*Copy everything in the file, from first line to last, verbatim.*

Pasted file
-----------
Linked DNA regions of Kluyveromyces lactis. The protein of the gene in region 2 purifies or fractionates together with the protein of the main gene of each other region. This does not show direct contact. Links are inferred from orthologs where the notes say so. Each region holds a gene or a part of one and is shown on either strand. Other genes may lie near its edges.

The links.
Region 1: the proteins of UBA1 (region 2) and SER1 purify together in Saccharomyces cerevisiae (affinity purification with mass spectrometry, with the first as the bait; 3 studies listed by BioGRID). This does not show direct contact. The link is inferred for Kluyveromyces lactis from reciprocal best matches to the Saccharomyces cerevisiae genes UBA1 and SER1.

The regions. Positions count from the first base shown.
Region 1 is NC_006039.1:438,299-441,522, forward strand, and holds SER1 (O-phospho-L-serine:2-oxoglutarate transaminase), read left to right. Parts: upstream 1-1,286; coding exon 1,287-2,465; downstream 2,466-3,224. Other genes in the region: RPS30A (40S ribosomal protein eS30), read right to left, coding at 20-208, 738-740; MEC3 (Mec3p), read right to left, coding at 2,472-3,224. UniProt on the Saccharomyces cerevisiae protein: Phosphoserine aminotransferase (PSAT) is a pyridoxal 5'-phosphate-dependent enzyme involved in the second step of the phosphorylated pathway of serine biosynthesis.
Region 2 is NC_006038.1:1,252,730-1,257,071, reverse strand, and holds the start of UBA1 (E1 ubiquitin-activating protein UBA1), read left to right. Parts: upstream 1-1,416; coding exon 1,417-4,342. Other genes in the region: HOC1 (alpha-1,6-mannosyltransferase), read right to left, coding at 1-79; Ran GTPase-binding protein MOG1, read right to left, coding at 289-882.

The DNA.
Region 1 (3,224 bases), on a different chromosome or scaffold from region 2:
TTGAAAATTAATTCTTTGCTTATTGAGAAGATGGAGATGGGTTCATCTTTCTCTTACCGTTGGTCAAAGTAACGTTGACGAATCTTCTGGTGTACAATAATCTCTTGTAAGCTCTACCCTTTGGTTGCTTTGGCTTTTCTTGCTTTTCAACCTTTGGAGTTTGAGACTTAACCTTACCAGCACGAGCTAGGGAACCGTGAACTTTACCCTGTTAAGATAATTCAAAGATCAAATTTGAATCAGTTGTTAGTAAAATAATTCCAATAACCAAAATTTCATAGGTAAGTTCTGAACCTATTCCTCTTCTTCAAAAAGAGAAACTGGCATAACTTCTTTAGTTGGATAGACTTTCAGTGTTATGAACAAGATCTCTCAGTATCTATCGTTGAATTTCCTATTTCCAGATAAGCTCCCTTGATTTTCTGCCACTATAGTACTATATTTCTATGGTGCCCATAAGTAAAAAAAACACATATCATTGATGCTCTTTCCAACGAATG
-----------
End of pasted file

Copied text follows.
Linked DNA regions of Kluyveromyces lactis. The protein of the gene in region 2 purifies or fractionates together with the protein of the main gene of each other region. This does not show direct contact. Links are inferred from orthologs where the notes say so. Each region holds a gene or a part of one and is shown on either strand. Other genes may lie near its edges.

The links.
Region 1: the proteins of UBA1 (region 2) and SER1 purify together in Saccharomyces cerevisiae (affinity purification with mass spectrometry, with the first as the bait; 3 studies listed by BioGRID). This does not show direct contact. The link is inferred for Kluyveromyces lactis from reciprocal best matches to the Saccharomyces cerevisiae genes UBA1 and SER1.

The regions. Positions count from the first base shown.
Region 1 is NC_006039.1:438,299-441,522, forward strand, and holds SER1 (O-phospho-L-serine:2-oxoglutarate transaminase), read left to right. Parts: upstream 1-1,286; coding exon 1,287-2,465; downstream 2,466-3,224. Other genes in the region: RPS30A (40S ribosomal protein eS30), read right to left, coding at 20-208, 738-740; MEC3 (Mec3p), read right to left, coding at 2,472-3,224. UniProt on the Saccharomyces cerevisiae protein: Phosphoserine aminotransferase (PSAT) is a pyridoxal 5'-phosphate-dependent enzyme involved in the second step of the phosphorylated pathway of serine biosynthesis.
Region 2 is NC_006038.1:1,252,730-1,257,071, reverse strand, and holds the start of UBA1 (E1 ubiquitin-activating protein UBA1), read left to right. Parts: upstream 1-1,416; coding exon 1,417-4,342. Other genes in the region: HOC1 (alpha-1,6-mannosyltransferase), read right to left, coding at 1-79; Ran GTPase-binding protein MOG1, read right to left, coding at 289-882.

The DNA.
Region 1 (3,224 bases), on a different chromosome or scaffold from region 2:
TTGAAAATTAATTCTTTGCTTATTGAGAAGATGGAGATGGGTTCATCTTTCTCTTACCGTTGGTCAAAGTAACGTTGACGAATCTTCTGGTGTACAATAATCTCTTGTAAGCTCTACCCTTTGGTTGCTTTGGCTTTTCTTGCTTTTCAACCTTTGGAGTTTGAGACTTAACCTTACCAGCACGAGCTAGGGAACCGTGAACTTTACCCTGTTAAGATAATTCAAAGATCAAATTTGAATCAGTTGTTAGTAAAATAATTCCAATAACCAAAATTTCATAGGTAAGTTCTGAACCTATTCCTCTTCTTCAAAAAGAGAAACTGGCATAACTTCTTTAGTTGGATAGACTTTCAGTGTTATGAACAAGATCTCTCAGTATCTATCGTTGAATTTCCTATTTCCAGATAAGCTCCCTTGATTTTCTGCCACTATAGTACTATATTTCTATGGTGCCCATAAGTAAAAAAAACACATATCATTGATGCTCTTTCCAACGAATG